Blair under pressure to release attorney general’s advice

Attorney-General Lord Goldsmith altered his advice over the legality of the Iraq war amid uncertainty in the military, a Labour peer has claimed.

Baroness Helena Kennedy QC yesterday said Lord Goldsmith bowed to pressure from the US ahead of the March war even though the “vast majority” of lawyers thought the conflict without a second UN resolution would be illegal.

Downing Street said Lord Goldsmith’s legal advice was “right then” and “right now”.

Baroness Kennedy said the Attorney-General’s lack of expertise in the field of international law meant he relied on lawyers within the Foreign Office and Professor Christopher Greenwood of the London School of Economics.

“Washington was told by Whitehall that the preponderance of our legal advice was that war would be unlawful if it was not in self defence, if there was not an immediate threat directly to us or no second resolution.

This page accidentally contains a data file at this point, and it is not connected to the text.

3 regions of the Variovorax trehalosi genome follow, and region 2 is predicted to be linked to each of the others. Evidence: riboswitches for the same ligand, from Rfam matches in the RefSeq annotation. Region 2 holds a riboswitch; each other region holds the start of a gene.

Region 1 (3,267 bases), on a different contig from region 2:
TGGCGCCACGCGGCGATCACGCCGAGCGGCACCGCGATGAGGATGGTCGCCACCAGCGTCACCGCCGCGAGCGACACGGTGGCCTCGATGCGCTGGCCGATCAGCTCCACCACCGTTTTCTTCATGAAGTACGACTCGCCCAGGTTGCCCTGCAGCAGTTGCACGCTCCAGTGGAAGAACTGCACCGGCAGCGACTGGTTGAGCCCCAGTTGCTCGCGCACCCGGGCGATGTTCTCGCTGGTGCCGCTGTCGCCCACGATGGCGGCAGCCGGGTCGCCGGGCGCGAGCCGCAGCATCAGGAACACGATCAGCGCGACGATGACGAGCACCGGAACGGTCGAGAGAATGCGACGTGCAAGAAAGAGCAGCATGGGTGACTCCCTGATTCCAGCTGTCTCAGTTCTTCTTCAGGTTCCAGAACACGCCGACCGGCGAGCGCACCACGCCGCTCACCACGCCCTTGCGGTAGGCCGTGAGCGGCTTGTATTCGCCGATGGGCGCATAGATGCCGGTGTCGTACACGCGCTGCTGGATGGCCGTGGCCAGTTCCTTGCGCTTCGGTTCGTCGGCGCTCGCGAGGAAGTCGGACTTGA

“When they told Washington that their legal advice was suggesting illegality they were told to look for further advice,” said the Labour peer.

Baroness Kennedy of the Shaws demanded the right to examine the legal advice received by the Attorney-General in the months leading up to the war.

Echoing the same demand, environmental pressure group Greenpeace wants access to the advice as 14 of its activists are facing charges over an anti-war protest last year.

The “Marchwood 14” face charges for occupying Army tanks at Southampton. Greenpeace said the action was the only way to protest against the unlawfulness of the war.

Leader of the Commons Peter Hain yesterday hit back at the as yet uncorroborated claims, saying: “We have a fog of fabrication and allegation not backed up by any evidence at all to suggest that the government did anything in an underhand way.”

And he said the government was under no legal bind to release the Attorney-General’s advice, pointing to the long-standing convention that “private” advice from government law officers was seldom disclosed.